Tinderblox caught my eye as “a tabletop game that fits in your pocket”. Building off classic bar games with a modern sensibility, this is one that’s easy to keep on-hand.
Creator & Publisher: Alley Cat Games
Suggested Audience Age: 6 and up
Number of Players: 2-6
Time to Play: 5-15 minutes
Availability: Pre-Order Directly from Alley Cat Games
Recommended for fans of: Jenga, snack-sized play, fiddling with tiny objects, and maybe fans of Northwood!
Kindling my Interest
One of my favorite sub-sub-genres of tabletop games I’ve heard described is “board games that I can fit in my purse”. And while I don’t carry a purse, exactly, my favorite coat has more pockets than you can shake a stick at.
So, naturally, I’m going to fill one of them with a game about camping.
Tinderblox is, to tear it down to the absolute basics, Jenga played in reverse. Starting with one of two starting arrangements, each player will take a turn to flip over a card. They then follow the pictograms on them like an unstable LEGO set, building a tiny structure before adding it to the main structure. There are two wrinkles:
- Every act of precision building has to be done using a three-inch-long pair of tweezers.
- You may draw a card with a hand symbol in the corner, forcing you to use your non-dominant hand.
…and that’s it! As you might expect, you lose the game if you accidentally topple the fire over. Then you can either start over right there, or keep going until all-but-one player has been eliminated. Low stakes, high fun!
With a more physical game like Tinderblox, the appeal kind of explains itself as you watch other people play. And that’s one of the game’s greater strengths: drop-in-drop-out play. So long as nobody’s too picky about adding people mid-round, new players can draw a card and take a shot at it, and existing players can bow out if they get caught in another conversation.
It’s the epitome of a casual game, and I only mean that as a complement.
In fact, while the box lists 2-6 players, the real upper limit to the number of players seems to be more about how many are interested and can physically reach the pile. And there’s not really a lower limit, either – before packing it for a night out, I first played the game by myself, drawing cards and stacking the campfire as high as I could before it inevitably spilled everywhere. And that was a lot of fun in its own right!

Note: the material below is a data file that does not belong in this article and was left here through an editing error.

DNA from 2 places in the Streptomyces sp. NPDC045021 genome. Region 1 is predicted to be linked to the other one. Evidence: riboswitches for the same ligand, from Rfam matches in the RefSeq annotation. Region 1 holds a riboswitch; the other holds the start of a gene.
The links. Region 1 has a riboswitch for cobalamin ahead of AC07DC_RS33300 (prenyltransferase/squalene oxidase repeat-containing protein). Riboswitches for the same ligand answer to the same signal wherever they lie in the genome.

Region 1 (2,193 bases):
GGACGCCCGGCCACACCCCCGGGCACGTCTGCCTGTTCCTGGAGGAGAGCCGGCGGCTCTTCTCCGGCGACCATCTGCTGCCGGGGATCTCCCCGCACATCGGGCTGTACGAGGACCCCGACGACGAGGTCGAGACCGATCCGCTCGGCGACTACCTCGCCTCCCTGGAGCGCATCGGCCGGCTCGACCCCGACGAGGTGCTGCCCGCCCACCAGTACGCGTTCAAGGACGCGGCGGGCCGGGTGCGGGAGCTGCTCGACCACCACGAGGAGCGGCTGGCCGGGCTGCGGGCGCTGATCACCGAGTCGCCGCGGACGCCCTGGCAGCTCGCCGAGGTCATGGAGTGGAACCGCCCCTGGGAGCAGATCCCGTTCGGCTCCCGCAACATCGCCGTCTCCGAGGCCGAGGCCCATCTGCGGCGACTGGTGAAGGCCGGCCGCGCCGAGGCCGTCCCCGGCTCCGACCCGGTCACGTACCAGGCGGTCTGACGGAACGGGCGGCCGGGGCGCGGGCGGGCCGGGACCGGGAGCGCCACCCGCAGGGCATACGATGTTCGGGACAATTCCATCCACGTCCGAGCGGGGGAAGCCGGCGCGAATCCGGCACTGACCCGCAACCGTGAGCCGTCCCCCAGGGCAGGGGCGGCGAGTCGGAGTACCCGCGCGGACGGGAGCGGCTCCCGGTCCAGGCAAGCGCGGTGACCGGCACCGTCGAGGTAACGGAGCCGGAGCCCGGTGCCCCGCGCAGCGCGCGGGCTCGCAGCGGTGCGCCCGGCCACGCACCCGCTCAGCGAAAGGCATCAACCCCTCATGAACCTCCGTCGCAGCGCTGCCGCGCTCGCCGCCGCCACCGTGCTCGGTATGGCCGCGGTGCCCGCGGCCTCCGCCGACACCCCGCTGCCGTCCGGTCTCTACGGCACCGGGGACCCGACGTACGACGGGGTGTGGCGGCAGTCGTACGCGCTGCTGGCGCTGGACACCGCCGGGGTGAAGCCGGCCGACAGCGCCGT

In short, it’s the kind of tabletop game that’s endlessly flexible, which makes a perfectly snackable little game. And who doesn’t want to nosh on a little gaming appetizer while you’re waiting around at a restaurant?
The one “gotcha” that strikes me about Tinderblox is that, unfortunately, it’s one of the less physically-accessible board games I’ve played. Since the core of the game is “stacking tiny objects with tiny tweezers”, it requires a keen sense of balance and fine motor skills to execute on. And that’s great fun for plenty of folks! But for many others, it’s a barrier to entry.
It’s easy not to think of board games as a physical challenge, but dexterity is as much a hurdle as strength. And for those of us who have a harder time – due to injury, or carpal tunnel, or just because we have big hands – Tinderblox can feel a bit exclusionary.
It bears mentioning that I’ve also noticed the edges of my cards already fray after bringing it out for three sessions. But that isn’t a knock against the build quality, exactly – I’m a fan of the hard tin Tinderblox travels in. It reflects more on the kind of situations that you’d pull it out – at a local brewery, or a well-traveled food court table, or an actual campsite – and how that will inevitably wear your set down pretty quick. But hey – it’s a game about building a campfire. A bit of weathering won’t hurt its charm any.
While Tinderblox‘s finicky play might not be for everyone, it’ll be a lovely little pocket-sized challenge for many. And with how little space it takes up and how easy it is to get into, it’s hard not to at least give this game a try.